Nicola Sturgeon’s recent announcement about her intention to reintroduce national testing in primary schools and the early years of secondary school has stirred up an earlier debate that became quite heated in the early 1990s, with demonstrations by an alliance of teacher unions and parent organisations against Michael Forsyth’s similar plan – that resulted in the half-and-half compromise of 5-14 national testing which had some of the disadvantages of standardised testing without the advantages. At that time, there was tremendous suspicion of the motives of a Tory Minister seeking to impose an inappropriate and unwelcome policy on Scotland. But we’re in a very different place in Scotland now and Nicola made clear that, at least in part, she sees this as providing the kinds of information that will help government to reduce the ‘attainment gap’ (see Andrew Denholm’s article in the Herald here) – and who could find fault with that ambition?
It is clearly important for government (both the Scottish Government and the 32 local governments who actually run our schools) to have some useful information on how children are progressing and at the moment the annual survey information doesn’t really help anyone as it doesn’t give information that can be acted on. However standardised testing can have unwelcome effects on schools and classrooms. High-stakes testing can change the character of the classroom experience, introducing invidious comparative judgements about children’s relative abilities and in some cases distorting the curriculum by encouraging teaching to the test. Moreover when Scottish Inspectors used school-level data to judge the performance of schools, that often resulted in unfair harsh judgements, based on misleading use of the data, on schools and teachers working in the most difficult social environments, where the teachers have a much more difficult job. This undoubtedly had an impact on recruitment to such schools.. only the most dedicated teachers would want to go to work in schools in areas of socio-economic difficulty, knowing that they not only might they have to deal with much more challenging learning environments but also that they might thus make themselves more vulnerable to unjust criticism of their difficult work.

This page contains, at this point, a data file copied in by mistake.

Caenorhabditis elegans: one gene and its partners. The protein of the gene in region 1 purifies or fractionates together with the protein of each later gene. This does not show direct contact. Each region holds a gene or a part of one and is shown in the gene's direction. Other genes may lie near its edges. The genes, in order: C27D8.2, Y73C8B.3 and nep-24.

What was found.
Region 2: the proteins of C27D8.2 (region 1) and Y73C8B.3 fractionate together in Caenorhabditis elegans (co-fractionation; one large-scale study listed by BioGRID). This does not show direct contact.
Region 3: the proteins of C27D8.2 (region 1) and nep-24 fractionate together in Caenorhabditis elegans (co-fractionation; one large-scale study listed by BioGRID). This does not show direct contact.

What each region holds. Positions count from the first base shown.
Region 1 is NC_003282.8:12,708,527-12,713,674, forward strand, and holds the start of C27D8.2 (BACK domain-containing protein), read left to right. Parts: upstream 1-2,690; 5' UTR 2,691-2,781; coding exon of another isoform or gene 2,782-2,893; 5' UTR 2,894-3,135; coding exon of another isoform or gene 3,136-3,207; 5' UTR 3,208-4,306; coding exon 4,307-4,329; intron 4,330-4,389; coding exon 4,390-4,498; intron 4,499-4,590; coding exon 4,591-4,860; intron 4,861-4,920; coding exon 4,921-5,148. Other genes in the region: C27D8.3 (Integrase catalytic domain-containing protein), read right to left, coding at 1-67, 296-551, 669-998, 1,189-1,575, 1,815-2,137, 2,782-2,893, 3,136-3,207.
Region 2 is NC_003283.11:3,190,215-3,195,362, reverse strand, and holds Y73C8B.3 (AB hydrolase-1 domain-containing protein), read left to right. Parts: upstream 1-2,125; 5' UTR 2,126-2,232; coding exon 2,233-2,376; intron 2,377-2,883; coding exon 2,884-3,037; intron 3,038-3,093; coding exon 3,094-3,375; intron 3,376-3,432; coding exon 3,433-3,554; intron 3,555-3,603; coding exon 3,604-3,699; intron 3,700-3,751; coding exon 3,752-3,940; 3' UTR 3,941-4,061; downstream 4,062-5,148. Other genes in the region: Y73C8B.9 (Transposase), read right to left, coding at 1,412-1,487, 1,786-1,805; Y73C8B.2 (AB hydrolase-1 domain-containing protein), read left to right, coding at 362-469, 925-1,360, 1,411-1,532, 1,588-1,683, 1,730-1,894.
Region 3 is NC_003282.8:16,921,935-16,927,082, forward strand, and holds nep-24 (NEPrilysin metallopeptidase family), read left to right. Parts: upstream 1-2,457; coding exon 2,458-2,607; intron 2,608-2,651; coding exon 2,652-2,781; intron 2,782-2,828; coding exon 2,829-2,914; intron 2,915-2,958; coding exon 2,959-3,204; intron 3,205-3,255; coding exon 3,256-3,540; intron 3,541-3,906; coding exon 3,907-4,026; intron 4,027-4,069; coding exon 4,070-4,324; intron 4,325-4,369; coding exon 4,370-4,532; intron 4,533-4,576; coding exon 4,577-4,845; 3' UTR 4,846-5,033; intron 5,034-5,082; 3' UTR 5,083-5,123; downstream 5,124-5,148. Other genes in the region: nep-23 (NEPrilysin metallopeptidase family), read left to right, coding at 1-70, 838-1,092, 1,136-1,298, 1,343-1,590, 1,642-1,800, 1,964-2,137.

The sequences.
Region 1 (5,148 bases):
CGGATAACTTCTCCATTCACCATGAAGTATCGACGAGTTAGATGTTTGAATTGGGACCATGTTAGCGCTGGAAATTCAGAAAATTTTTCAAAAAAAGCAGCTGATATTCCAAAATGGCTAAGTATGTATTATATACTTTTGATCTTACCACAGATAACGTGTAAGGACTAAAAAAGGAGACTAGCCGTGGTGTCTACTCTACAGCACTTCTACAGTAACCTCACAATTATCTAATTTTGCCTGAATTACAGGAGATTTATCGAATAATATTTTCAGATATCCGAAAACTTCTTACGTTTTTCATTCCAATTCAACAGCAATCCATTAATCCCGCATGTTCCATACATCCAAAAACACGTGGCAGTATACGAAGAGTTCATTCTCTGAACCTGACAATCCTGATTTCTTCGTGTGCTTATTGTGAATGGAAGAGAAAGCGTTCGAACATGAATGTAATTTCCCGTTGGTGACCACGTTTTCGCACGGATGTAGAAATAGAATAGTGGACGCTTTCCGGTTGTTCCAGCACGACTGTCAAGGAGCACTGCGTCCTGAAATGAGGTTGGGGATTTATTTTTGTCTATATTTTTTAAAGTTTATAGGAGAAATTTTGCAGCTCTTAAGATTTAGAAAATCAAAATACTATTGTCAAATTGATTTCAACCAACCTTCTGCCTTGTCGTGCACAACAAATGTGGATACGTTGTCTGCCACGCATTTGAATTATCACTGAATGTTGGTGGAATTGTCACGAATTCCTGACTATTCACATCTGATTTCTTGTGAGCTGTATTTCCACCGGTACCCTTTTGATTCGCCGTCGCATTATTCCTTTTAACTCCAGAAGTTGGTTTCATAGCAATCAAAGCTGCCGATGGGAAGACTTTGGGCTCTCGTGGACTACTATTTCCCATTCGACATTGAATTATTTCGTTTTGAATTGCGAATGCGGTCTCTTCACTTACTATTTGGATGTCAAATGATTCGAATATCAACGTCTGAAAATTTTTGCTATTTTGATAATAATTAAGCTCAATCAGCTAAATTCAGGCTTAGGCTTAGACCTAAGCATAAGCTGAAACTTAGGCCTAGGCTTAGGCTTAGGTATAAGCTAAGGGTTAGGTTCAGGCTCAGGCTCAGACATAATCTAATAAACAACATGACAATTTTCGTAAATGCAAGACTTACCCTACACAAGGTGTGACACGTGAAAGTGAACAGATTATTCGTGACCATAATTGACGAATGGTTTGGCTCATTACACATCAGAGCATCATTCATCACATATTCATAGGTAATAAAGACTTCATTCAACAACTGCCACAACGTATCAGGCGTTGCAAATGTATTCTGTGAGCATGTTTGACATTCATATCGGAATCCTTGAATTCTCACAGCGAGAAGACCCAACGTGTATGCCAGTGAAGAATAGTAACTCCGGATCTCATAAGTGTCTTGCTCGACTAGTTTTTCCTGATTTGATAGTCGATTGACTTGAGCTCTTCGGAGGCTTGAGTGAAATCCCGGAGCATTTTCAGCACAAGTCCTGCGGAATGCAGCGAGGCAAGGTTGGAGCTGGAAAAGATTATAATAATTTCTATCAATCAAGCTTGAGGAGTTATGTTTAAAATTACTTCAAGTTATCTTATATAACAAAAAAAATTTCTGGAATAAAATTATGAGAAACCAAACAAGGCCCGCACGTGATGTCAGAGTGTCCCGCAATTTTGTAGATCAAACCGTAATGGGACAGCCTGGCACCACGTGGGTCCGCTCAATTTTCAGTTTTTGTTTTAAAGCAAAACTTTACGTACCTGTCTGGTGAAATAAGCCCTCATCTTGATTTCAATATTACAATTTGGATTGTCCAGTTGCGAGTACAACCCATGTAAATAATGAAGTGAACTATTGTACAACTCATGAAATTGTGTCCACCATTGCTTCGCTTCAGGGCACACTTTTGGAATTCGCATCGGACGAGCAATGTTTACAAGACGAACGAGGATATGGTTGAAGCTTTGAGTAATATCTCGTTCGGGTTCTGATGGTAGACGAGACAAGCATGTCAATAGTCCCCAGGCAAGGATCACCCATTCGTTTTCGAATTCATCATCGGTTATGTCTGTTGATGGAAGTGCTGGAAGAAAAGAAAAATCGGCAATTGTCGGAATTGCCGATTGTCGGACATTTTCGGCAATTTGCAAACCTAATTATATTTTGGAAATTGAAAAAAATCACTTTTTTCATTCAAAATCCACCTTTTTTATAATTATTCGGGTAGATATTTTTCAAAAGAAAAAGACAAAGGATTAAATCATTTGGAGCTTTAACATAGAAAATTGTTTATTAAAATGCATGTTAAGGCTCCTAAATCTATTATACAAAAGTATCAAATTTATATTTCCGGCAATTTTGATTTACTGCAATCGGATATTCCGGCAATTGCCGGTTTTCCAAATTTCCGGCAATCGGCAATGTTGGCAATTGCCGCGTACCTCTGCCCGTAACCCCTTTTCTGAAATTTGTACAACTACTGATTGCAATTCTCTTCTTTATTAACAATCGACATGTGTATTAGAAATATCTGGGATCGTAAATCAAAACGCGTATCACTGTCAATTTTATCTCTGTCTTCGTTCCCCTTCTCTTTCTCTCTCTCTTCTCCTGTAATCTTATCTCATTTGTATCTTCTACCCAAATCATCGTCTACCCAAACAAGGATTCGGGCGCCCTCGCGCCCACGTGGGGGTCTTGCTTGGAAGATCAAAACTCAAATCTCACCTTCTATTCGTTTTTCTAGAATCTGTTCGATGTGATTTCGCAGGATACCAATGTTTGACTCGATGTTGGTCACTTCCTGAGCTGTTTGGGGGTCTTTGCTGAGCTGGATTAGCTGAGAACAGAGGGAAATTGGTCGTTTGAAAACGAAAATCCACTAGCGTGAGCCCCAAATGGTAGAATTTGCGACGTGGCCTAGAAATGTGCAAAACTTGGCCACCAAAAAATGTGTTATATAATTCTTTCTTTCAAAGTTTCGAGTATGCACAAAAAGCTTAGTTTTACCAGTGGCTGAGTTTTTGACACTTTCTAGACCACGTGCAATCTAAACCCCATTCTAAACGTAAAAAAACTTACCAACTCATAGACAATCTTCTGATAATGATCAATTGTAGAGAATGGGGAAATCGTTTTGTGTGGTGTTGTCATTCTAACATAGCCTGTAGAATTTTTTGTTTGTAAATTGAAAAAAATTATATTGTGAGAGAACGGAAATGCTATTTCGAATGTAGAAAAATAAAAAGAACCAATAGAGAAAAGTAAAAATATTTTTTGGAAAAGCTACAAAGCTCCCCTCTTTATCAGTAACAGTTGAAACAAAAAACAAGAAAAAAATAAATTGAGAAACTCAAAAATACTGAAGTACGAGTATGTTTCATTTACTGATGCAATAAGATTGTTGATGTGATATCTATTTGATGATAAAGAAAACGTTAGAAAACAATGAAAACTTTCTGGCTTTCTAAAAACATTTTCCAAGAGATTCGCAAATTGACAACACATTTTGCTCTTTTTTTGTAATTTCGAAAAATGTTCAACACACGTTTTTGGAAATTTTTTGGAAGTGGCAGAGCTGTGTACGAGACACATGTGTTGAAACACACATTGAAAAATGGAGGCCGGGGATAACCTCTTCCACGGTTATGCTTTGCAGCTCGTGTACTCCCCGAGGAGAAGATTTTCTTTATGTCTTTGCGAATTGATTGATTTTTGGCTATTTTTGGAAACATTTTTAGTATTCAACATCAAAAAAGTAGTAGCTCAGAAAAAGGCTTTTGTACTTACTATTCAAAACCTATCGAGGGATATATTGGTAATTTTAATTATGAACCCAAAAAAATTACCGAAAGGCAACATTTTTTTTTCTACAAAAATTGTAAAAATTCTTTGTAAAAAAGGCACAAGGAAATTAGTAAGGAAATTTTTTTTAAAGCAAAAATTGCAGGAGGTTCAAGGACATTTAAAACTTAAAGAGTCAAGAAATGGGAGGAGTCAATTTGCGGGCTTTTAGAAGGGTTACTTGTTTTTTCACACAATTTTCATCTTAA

Nicola’s statements on this have left us a bit unsure… it seems that she wants the information for national government but passes on the responsibility for any negative effects on to the media. This would be an abnegation of responsibility. Government can and should accept the responsibility for making the right decisions, and that includes reducing or increasing the potentially damaging effects of standardised testing. So what is the best way forward? How can we provide the kinds of information that governments need without unintended negative consequences resulting?
The answer, I think, is in essence quite simple. Test the children, not the schools. The use of test results to test schools distorts their use. As I said above, it is useful for governments to have aggregate data about ‘performance’. But the people to whom the information is of greatest value are the teacher, the parents (carers) and the child – the key partners in supporting the child’s learning. The public and media overemphasis on what governments can do, what local government officers can do, what inspectors can do… obscures and devalues the most important people in any learning – the parents, the teacher and the child.
The most important use of standardised testing is diagnostic, not judgemental. Every parent is entitled to know whether their child is learning well or whether there are difficulties or issues that need support or attention if they are to become fully literate, numerate and capable of developing their capacities to learn more; to understand what obstacles might stand in their child’s way and how teacher, parent and child can work together to remove these. The results of standardised tests can play an important part in discussions between teacher and parent and child, where they consider what progress in learning has been made from year to year. In much the same way, standardised testing of height, weight gain, sight and hearing and other physical characteristics plays an important role in early years development. In the late 19th and early 20th centuries, before the introduction of such welfare entitlements as free child healthcare and school meals, there was no standardised testing of physical development and some children grew up with avoidable infirmities. In health, testing is a positive process designed to ensure healthy development. In education, testing has been a negative process, designed to rate, grade, compare and judge. Let’s change the school testing model to a more positive one.